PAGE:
**Muhammad ibn Musa al-Khwarizmi**

Muhammad ibn Musa al-Khwarizmi was a Persian Shi'a Muslim mathematician, astronomer, astrologer and geographer. He was born in Persia of that time around 780 and he died around 850. We have a little true knowledge about the life of Muhammad ibn Musa al-Khwarizmi. Historians have different interpretations on his life and the origin of his name al-Khwarizmi.

On that time, Harun al-Rashid became the fifth Caliph of the Abbasid dynasty in 786. He ruled from his court, in the capital city of Baghdad, over the Islamic empire which stretched from the Mediterranean to India. He brought culture to his court and tried to establish intellectual disciplines, which at that time were not flourishing. Harun died in 809.

There was an armed conflict between his two sons al-Amin and al-Mamun. Al Mamun finally became Caliph and ruled the empire from Baghdad. He continued the patronage of learning and founded an academy called “the House of Wisdom” where Greek philosophical and scientific works were translated. He built up a library of manuscripts, the first major library to be set up since that of Alezandria, collecting important works from Bysantium.

Al-Khwarizmi was scholar in the House of Wisdom in Baghdad. His task was the translation of Greek scientific manuscripts. He also studied and wrote many books and treatises.

His *Algebra* was the first book on the systematic solution of linear and quadratic equations.

Consequently Al-Khwarizmi is to be considered to be the father of algebra, a title he shares with Diophantus. Latin translations of his *Arithmetic*, on the Indian numerals, introduced the decimal positional number system to the Western world in the 12^{th} century. He revised and updated Ptolemy's *Geography* as well as writing several works on astronomy and astrology.

His contributions not only made a great impact on mathematics, but on language as well. The word algebra is derived from *al-jabr*, one of the two operations used to solve quadratic equations, as described in his book. The words *algorism* and *algorithm* stem from *algoritmi*, the Latinization of his name. His name is also the origin of the Spanish word *guarismo * and of the Portuguese word *algarismo*, both meaning digit.

**Contributions**

His major contributions to mathematics, astronomy, astrology, geography and cartography provided foundations for later and even more widespread innovation in algebra, trigonometry, and his other areas of interest. His systematic and logical approach to solving linear and quadratic equations gave shape to the discipline of *algebra*, a word that is derived from the name of his 830 book on the subject, *al-Kitab al-mukhtasar fi hisab al-jabr wa'l-muqabala* or: "The Compendious Book on Calculation by Completion and Balancing". The book was first translated into Latin in the twelfth century.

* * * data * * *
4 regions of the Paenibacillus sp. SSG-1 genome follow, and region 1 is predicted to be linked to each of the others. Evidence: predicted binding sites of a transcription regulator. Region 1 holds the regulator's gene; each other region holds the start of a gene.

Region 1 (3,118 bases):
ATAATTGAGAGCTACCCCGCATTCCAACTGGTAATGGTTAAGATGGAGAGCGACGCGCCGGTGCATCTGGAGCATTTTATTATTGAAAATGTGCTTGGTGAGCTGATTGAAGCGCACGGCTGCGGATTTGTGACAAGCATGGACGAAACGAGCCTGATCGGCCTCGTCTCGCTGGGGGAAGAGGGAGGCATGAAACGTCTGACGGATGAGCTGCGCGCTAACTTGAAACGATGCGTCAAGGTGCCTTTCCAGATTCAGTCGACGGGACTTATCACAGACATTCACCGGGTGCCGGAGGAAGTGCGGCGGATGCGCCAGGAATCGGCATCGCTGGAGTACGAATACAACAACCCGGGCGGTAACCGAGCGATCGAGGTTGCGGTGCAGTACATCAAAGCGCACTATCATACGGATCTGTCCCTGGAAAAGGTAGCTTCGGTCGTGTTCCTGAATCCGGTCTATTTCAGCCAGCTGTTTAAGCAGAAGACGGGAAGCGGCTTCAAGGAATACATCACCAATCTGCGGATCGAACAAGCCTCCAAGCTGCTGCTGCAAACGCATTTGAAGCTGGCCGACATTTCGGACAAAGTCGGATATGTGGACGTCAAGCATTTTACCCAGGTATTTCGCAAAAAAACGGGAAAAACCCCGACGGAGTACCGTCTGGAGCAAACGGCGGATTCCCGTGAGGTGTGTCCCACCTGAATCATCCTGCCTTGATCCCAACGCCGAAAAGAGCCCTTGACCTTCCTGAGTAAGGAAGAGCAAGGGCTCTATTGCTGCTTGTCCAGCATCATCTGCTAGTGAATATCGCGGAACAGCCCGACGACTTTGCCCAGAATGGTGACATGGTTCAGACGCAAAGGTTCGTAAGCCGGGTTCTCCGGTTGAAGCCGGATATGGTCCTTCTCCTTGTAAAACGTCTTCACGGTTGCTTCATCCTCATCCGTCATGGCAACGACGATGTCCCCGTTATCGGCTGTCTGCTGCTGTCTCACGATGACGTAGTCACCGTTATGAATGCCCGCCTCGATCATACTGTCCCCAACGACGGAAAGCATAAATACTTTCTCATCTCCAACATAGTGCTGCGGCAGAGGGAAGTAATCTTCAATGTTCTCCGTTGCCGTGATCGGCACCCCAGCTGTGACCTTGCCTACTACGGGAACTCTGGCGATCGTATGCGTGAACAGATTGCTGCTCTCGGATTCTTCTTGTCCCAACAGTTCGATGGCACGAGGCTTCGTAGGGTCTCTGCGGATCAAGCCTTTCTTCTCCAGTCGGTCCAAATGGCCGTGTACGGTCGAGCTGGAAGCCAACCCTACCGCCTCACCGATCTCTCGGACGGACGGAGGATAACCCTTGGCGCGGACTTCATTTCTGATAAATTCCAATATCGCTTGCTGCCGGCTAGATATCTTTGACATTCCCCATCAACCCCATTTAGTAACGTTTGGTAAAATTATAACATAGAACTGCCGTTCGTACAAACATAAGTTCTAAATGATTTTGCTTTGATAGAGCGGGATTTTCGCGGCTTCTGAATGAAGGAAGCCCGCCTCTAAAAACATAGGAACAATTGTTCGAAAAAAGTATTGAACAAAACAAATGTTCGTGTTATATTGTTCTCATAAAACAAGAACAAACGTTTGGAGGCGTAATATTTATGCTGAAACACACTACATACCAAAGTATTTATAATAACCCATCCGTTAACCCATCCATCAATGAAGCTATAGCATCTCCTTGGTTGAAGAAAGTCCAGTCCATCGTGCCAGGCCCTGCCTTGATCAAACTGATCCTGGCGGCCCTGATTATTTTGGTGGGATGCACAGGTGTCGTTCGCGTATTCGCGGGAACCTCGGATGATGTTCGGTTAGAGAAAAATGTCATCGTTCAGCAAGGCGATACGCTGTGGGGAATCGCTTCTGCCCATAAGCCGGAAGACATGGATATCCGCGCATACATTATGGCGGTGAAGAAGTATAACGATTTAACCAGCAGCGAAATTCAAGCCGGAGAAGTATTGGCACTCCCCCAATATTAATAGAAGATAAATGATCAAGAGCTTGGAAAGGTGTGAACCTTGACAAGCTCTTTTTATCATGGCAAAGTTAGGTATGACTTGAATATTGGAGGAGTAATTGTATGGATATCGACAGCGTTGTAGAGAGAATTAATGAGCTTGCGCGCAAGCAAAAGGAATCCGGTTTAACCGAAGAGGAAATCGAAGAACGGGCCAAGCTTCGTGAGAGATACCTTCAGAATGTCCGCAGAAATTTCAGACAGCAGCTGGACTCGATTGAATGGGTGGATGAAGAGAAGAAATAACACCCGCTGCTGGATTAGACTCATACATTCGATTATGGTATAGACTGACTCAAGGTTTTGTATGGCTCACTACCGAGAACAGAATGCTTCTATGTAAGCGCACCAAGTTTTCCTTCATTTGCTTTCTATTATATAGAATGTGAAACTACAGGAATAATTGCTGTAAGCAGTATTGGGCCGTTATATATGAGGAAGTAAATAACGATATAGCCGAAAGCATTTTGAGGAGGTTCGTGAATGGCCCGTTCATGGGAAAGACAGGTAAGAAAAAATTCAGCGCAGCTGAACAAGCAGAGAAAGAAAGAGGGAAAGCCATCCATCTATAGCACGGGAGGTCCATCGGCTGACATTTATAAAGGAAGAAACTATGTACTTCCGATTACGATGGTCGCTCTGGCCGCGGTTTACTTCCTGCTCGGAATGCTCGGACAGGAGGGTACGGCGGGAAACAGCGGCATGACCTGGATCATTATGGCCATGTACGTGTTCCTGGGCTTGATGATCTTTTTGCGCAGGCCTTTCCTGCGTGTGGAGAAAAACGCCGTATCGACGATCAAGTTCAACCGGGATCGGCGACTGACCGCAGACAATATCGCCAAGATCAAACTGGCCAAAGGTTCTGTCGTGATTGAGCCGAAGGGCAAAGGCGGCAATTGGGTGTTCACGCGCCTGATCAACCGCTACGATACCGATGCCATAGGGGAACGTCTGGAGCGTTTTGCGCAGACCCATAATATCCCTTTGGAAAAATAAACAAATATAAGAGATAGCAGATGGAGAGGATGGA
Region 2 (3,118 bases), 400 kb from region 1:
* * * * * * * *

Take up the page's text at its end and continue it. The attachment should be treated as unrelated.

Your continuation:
His book *On the Calculation with Hindu Numerals* written about 825, was principally responsible for the diffusion of the Indian system of numeration in the Middle-East and then Europe. This book also translated into Latin in the twelfth century, as *Algoritmi de numero Indorum*. From the name of the author, rendered in Latin as *algoritmi*, originated the term algorithm. Some of his contributions were based on earlier Persian and Babylonian Astronomy, Indian numbers, and Greek sources.

Al-Khwarizmi systematized and corrected Ptolemy's data in geography as regards to Africa and the Middle east. Another major book was his *Kitab surat al-ard* ("The Image of the Earth"; translated as Geography), which presented the coordinates of localities in the known world based, ultimately, on those in the Geography of Ptolemy but with improved values for the length of the Mediterranean Sea and the location of cities in Asia and Africa.

He also assisted in the construction of a world map for the caliph al-Ma'mun and participated in a project to determine the circumference of the Earth, supervising the work of 70 geographers to create the map of the then "known world".

When his work was copied and transferred to Europe through Latin translations, it had a profound impact on the advancement of basic mathematics in Europe.

He also wrote on mechanical devices like the astrolabe and sundial.

"The frontispiece of Frederic Rosen's *The Algebra of Mohammed ben Musa* (1831)"

**Algebra**

* al-Kitab al-mukhta**ṣar fi hisab al-jabr wa-l-muqabala* “The Compendious Book on Calculation by Completion and Balancing”) is a mathematical book written approximately 830 CE. The word *algebra* is derived from the name of one of the basic operations with equations (*al-jabr*) described in this book. The book was translated in Latin as *Liber algebrae et almucabala* by Robert of Chester (Segovia, 1145) hence "algebra", and also by Gerard of Cremona. A unique Arabic copy is kept at Oxford and was translated in 1831 by F. Rosen. A Latin translation is kept is Cambridge.

Al-Khwarizmi's method of solving linear and quadratic equations worked by first reducing the equation to one of six standard forms (where *b* and *c* are positive integers)

squares equal roots (*ax*² = *bx*)

squares equal number (*ax*² = *c*)

roots equal number (*bx* = *c*)

squares and roots equal number (*ax*² + *bx* = *c*)

squares and number equal roots (*ax*² + *c* = *bx*)

roots and number equal squares (*bx* + *c* = *ax*²)

by dividing out the coefficient of the square and using the two operations *al-gabr* and *al-muqabala* ("balancing"). Al-gabr is the process of removing negative units, roots and squares from the equation by adding the same quantity to each side. For example, *x*² = 40*x* - 4*x*² is reduced to 5*x*² = 40*x*. Al-muqabala is the process of bringing quantities of the same type to the same side of the equation. For example, *x*²+14 = *x*+5 is reduced to *x*²+9 = *x*.